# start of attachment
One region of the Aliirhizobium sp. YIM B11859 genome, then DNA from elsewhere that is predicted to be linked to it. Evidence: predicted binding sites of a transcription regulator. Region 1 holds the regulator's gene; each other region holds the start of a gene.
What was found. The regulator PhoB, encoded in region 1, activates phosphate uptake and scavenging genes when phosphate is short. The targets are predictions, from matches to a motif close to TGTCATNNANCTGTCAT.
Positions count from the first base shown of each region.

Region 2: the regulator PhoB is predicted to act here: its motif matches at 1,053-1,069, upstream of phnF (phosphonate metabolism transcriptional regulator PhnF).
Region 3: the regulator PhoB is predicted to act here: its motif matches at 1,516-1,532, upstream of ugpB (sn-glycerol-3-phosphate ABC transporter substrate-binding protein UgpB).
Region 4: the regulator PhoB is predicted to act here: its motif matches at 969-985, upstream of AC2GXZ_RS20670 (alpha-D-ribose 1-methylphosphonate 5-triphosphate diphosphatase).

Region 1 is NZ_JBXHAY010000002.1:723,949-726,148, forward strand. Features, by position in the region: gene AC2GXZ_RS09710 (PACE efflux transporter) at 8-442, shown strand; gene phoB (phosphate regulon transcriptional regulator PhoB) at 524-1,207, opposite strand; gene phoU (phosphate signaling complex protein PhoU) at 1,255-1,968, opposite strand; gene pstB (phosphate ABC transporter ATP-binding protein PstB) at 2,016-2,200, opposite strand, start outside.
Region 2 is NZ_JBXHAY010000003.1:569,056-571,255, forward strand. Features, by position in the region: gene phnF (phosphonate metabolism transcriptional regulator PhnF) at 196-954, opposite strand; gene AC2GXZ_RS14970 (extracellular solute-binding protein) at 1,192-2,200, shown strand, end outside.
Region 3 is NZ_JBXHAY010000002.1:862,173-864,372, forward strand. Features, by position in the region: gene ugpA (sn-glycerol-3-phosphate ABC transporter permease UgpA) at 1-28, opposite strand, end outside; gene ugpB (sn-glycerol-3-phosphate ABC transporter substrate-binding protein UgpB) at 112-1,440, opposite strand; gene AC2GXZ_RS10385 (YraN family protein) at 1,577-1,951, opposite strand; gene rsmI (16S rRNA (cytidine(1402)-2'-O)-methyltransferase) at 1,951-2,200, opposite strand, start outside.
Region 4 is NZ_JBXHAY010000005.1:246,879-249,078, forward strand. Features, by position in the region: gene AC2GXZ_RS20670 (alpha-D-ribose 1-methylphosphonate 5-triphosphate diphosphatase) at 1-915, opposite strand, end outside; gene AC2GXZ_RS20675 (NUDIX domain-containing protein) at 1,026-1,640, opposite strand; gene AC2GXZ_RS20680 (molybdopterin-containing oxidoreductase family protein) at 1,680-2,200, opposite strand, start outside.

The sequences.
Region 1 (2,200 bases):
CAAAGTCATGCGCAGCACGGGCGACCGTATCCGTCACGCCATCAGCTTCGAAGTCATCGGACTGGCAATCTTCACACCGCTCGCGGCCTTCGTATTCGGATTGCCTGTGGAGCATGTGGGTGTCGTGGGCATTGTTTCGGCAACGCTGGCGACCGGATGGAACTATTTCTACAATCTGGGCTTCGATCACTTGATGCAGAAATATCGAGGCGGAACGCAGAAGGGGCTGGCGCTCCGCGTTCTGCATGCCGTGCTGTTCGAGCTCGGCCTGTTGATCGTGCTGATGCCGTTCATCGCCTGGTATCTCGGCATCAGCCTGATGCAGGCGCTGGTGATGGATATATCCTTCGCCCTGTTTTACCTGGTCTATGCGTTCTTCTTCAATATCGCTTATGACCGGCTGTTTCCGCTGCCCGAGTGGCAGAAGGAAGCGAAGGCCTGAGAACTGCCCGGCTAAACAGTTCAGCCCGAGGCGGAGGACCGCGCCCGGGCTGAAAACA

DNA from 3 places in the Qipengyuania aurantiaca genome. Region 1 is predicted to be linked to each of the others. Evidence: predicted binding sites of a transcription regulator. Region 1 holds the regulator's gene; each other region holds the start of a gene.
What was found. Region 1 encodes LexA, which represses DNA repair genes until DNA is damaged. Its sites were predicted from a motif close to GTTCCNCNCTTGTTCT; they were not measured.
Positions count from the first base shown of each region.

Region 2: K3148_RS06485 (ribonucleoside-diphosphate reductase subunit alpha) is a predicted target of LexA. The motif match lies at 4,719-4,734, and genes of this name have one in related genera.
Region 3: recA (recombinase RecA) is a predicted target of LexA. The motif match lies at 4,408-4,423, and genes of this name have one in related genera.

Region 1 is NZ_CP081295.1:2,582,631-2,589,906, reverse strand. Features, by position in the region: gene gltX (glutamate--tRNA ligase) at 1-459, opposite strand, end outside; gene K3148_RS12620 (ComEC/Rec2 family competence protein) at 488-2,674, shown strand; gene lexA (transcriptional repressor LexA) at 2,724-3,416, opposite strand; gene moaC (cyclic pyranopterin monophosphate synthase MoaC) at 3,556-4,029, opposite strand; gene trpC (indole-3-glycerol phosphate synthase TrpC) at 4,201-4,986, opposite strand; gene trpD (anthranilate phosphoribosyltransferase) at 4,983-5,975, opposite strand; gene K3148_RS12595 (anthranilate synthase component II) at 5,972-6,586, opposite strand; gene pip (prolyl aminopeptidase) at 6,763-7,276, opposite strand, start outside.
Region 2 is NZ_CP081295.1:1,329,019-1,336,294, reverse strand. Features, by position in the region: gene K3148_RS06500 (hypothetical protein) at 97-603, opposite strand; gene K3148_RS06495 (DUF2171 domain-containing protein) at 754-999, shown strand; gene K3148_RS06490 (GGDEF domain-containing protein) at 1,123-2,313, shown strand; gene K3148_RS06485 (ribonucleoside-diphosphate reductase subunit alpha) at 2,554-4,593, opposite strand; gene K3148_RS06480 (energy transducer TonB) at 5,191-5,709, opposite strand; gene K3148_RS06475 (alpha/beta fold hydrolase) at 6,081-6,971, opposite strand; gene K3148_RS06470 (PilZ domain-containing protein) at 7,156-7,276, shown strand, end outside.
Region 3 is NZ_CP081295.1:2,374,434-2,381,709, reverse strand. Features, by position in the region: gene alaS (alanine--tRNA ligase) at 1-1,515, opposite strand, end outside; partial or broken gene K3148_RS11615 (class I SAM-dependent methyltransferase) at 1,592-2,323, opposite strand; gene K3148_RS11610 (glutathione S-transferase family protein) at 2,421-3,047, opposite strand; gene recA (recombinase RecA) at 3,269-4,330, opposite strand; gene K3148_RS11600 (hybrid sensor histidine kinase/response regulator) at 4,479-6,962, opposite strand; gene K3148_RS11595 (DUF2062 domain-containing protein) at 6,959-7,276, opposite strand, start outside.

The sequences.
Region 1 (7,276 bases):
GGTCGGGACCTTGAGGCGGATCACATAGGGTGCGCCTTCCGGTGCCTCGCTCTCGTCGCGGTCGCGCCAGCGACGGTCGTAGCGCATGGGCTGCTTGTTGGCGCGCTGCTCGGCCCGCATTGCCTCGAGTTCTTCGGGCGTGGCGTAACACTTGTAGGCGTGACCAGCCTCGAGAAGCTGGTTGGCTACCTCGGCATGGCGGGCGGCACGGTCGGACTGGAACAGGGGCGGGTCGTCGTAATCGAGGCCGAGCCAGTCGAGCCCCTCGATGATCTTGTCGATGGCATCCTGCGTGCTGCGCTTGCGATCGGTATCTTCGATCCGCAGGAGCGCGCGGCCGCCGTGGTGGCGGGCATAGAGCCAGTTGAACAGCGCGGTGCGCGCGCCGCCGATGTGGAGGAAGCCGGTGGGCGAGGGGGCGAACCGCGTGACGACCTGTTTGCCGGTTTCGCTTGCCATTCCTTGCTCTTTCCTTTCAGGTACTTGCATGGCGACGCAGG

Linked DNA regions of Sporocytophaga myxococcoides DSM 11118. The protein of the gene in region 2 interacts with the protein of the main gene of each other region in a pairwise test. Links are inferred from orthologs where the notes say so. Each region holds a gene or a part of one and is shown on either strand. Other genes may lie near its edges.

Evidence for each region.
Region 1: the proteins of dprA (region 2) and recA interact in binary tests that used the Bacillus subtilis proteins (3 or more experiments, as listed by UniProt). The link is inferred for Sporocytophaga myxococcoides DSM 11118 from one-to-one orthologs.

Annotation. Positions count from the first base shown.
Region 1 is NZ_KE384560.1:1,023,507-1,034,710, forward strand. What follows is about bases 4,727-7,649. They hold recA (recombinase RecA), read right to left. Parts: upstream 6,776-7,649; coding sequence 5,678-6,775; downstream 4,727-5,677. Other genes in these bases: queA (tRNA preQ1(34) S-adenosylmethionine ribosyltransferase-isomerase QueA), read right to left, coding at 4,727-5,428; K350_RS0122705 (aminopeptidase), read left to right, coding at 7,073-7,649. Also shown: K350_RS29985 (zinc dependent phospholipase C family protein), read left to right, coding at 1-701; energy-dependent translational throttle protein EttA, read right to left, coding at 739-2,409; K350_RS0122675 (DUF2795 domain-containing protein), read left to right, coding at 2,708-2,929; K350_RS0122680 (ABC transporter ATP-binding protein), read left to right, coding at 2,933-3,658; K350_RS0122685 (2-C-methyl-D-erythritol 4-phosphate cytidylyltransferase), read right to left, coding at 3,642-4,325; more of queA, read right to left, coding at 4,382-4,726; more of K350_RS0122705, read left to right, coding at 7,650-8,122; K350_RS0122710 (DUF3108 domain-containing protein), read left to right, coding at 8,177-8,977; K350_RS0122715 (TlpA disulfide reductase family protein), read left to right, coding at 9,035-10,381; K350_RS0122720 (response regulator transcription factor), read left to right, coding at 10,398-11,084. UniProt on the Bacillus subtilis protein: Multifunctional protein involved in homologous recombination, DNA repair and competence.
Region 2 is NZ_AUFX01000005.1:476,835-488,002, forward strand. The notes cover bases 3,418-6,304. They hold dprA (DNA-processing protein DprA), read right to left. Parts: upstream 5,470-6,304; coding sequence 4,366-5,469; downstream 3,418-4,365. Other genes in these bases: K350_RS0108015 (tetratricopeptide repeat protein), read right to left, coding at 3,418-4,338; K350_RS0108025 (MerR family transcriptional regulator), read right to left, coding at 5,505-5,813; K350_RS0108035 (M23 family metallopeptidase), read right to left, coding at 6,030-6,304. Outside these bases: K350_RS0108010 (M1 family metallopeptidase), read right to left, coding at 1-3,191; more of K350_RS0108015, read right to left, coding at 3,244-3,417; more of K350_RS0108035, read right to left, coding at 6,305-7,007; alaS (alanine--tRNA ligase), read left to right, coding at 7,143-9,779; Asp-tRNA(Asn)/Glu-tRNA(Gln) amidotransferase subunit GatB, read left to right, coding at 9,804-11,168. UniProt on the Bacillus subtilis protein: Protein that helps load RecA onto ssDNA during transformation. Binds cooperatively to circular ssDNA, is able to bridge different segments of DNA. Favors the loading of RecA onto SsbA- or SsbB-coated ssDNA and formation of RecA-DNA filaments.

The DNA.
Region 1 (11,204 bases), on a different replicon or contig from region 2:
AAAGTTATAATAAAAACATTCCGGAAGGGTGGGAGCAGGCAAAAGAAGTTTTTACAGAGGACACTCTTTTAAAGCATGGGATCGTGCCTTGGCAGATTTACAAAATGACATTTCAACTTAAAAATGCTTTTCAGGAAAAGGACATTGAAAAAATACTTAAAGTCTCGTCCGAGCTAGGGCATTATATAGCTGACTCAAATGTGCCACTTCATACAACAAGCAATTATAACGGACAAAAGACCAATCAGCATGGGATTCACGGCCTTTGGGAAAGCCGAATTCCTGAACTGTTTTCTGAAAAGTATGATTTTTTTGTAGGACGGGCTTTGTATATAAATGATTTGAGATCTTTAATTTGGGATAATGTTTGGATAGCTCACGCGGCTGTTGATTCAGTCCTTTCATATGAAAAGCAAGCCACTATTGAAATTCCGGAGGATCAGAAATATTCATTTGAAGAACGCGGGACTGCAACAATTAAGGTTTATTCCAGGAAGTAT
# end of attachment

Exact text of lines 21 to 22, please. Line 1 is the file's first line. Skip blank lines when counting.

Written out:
Region 3 is NZ_CP081295.1:2,374,434-2,381,709, reverse strand. Features, by position in the region: gene alaS (alanine--tRNA ligase) at 1-1,515, opposite strand, end outside; partial or broken gene K3148_RS11615 (class I SAM-dependent methyltransferase) at 1,592-2,323, opposite strand; gene K3148_RS11610 (glutathione S-transferase family protein) at 2,421-3,047, opposite strand; gene recA (recombinase RecA) at 3,269-4,330, opposite strand; gene K3148_RS11600 (hybrid sensor histidine kinase/response regulator) at 4,479-6,962, opposite strand; gene K3148_RS11595 (DUF2062 domain-containing protein) at 6,959-7,276, opposite strand, start outside.

The sequences.